by Nitin Dahad
An article that captured my attention this week was the cover story of Spiegel Online, in the international version of the German publication, entitled ‘How Silicon Valley shapes our future’. Reading it gives you a real sense of the dominance of Silicon Valley, despite what we see as a democratization of innovation across the globe through the internet, and the ability to collaborate on global technology platforms.
It also talks about the technological advances we’ve seen in the last decade which, however breathtaking they may be, are still only just the beginning. It says the growth of new technologies has been exponential rather than linear, with ever larger advances coming at an increasingly rapid rate. “It is like a gigantic avalanche that begins as a tiny snowball at the top of the mountain,” says the writer, Thomas Schulz.
“Dozens of companies are trying to figure out how to use drones for commercial use, be it for deliveries, data collection or other purposes. Huge armies of engineers are chasing after the holy grail of artificial intelligence. And the advances keep coming. Machines that can learn, intelligent robots: we have begun overtaking science fiction.”
Schulz adds, “We are witnessing nothing less than a societal transformation that ultimately nobody will be able to avoid. It is the kind of sea change that can only be compared with 19th century industrialization, but it is happening much faster this time. Just as the change from hand work to mass production dramatically changed our society over 100 years ago, the digital revolution isn’t just altering specific sectors of the economy, it is changing the way we think and live.”
In the article, investor Peter Thiel says he doesn’t understand why the world has become so exclusively focused on the internet today. “Smartphones and social networks, he says, are all fine and dandy, but ‘thinking has become far too narrow’. He wonders what happened to the ‘really big dreams’ of the 1950s and 1960s when our pursuits were defined by things like ‘underwater cities’ and ‘supersonic transport’.” It adds, Thiel believes we need to find our way back to far more fundamental visions and that we should be working toward a future of ‘radical breakthroughs’, with things like ‘clean energy sources’ and ‘deserts that can be transformed into fertile landscapes’.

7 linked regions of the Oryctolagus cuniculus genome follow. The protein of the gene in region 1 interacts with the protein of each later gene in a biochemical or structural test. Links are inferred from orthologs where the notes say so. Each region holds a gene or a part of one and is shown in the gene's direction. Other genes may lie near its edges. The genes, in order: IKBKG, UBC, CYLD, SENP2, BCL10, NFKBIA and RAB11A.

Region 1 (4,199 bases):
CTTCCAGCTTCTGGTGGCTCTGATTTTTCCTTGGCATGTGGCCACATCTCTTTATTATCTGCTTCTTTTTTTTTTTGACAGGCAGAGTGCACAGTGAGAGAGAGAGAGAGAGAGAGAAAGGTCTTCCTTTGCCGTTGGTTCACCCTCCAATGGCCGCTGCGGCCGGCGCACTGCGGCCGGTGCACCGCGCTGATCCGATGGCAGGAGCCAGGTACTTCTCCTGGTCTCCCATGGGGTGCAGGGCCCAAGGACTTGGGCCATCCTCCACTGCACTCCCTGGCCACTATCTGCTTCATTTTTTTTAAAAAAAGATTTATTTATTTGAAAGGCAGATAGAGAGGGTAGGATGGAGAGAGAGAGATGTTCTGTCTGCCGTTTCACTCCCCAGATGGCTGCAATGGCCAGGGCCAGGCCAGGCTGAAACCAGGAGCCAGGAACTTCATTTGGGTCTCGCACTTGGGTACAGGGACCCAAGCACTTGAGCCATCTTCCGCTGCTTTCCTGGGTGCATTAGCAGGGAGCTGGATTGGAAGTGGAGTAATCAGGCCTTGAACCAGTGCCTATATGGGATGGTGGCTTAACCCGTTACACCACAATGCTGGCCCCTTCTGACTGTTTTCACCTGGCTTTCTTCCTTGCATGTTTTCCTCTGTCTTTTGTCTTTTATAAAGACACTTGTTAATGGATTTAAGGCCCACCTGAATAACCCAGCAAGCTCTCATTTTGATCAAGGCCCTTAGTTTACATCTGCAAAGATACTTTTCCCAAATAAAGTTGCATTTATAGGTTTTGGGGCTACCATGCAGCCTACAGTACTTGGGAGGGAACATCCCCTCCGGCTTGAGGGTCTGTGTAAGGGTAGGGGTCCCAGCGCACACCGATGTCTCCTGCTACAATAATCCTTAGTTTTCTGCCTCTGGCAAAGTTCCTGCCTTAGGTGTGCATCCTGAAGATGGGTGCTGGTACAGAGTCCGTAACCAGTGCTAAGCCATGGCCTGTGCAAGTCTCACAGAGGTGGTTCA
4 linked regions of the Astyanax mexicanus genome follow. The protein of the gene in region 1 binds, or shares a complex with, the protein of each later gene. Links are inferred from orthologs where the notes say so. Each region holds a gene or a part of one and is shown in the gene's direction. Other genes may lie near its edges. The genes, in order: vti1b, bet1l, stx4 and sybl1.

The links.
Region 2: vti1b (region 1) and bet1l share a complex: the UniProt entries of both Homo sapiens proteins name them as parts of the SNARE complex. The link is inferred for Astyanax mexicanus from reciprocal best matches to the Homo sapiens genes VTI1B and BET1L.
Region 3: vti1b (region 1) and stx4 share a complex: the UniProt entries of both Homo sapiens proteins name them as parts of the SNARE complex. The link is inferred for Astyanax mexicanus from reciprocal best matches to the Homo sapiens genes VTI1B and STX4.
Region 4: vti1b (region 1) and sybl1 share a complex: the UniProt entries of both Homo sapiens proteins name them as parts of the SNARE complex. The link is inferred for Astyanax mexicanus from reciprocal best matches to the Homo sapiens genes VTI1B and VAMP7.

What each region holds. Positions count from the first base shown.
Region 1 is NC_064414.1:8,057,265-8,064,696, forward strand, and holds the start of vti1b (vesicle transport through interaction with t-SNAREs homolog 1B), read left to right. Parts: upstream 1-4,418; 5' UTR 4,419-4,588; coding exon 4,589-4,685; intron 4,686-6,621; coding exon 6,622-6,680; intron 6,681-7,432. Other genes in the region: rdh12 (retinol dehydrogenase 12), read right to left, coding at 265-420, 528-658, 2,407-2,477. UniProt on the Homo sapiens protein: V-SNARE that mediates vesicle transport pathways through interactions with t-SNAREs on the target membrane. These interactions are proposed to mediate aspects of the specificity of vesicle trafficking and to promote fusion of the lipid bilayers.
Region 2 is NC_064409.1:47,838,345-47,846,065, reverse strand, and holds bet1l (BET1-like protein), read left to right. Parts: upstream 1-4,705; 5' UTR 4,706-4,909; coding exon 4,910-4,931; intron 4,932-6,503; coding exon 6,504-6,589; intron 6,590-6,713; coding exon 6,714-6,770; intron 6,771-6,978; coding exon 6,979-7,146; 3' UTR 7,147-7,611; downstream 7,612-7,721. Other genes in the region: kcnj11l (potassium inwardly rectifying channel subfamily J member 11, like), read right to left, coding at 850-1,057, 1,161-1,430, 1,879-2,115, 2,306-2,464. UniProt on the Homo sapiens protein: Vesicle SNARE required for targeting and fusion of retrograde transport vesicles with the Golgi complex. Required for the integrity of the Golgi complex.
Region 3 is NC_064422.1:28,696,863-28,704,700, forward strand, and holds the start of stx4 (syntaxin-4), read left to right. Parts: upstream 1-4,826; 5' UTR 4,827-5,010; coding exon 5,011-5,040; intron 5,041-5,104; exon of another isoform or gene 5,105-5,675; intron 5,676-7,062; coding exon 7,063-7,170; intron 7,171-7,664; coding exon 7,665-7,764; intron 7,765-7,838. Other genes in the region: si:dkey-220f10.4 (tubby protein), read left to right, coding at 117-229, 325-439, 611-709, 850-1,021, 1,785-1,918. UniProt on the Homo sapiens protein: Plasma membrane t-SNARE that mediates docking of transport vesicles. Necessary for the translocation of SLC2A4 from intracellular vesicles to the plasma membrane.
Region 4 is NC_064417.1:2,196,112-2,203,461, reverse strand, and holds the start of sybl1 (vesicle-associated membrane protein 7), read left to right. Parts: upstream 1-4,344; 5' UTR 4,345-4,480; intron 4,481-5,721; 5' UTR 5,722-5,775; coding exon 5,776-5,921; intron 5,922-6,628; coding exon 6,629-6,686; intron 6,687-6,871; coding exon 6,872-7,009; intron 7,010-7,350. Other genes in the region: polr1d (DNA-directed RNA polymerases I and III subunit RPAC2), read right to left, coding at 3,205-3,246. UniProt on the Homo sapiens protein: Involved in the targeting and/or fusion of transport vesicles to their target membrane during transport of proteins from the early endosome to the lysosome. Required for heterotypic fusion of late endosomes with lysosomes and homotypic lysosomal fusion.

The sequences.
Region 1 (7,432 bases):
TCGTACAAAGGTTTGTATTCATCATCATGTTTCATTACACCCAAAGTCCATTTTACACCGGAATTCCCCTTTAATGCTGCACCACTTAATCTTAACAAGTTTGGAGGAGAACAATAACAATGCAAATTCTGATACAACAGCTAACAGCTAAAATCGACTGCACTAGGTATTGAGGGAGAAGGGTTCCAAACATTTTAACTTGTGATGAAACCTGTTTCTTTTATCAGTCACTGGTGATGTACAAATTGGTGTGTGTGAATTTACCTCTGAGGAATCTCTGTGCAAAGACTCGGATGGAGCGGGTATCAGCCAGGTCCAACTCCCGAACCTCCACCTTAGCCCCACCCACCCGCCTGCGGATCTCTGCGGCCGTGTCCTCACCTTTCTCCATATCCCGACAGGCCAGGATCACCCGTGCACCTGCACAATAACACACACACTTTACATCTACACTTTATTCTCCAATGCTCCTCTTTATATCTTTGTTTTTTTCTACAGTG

Education, innovation and technology
One of the areas yet to be significantly transformed by technology, suggested by Sebastian Thrun (founder of the Google X research laboratory) in the article, is education. Technological change is one of the drivers of increasing inequality in the world and Thrun says he is convinced that society must adopt concepts of life-long learning in response, affordable and accessible to all. Education is a sector where change is difficult, to which Thrun says, “The more resistance the better. I love doing things that people say are impossible.”
The link between education, technology and innovation in this sector is the key theme of the 12th annual Global Technology Symposium taking place in Silicon Valley on 1-3 April 2015. Around 400 venture capitalists, technology entrepreneurs, startups from emerging markets, and other business influencers will gather to hear speakers highlighting where the next big thing will be around the globe and what will drive the next big thing. It will explore and debate global trends in innovation and in education, educational startups and the technologies of the future. One session on this theme will look at maps of the future – what education technology means for the world.
In addition to a debate on education and entrepreneurship, there will be a special presentation by the DFJ Global Network on the future of robotics and AI (artificial intelligence). With the global collaborative and sharing economy, there will also be a discussion entitled, ‘Does geography matter: budding startups around the world.
Last year (2014), the conference drew more than 300 participants from 12 countries, and panels addressed space exploration, venture capital and emerging markets. At last year’s event, 500 Startups founding partner Dave McClure said after his talk on reinventing venture capital, “For us I think emerging markets are a pretty big focus – about 20-30 percent of our capital is going to startups outside the U.S.”
Another feature of the Global Technology Symposium is the ‘Global Innovator Competition’, organized in conjunction with the world’s leading startup incubators, and enabling promising entrepreneurs from all over the world to present ideas and visions that will bring new products to market and transform industries. The winner of the competition receives the Global Innovator Award, as well as the opportunity to meet with prominent Silicon Valley venture capitalists.
The Global Technology Symposium will hopefully see the innovation and entrepreneurship ecosystem debating some of the big trends and challenges that are discussed by Thomas Schulz in his article, and also as highlighted by Peter Thiel – to look beyond the internet, smartphones and social media, and look at how to enable the radical breakthroughs that will really transform the future.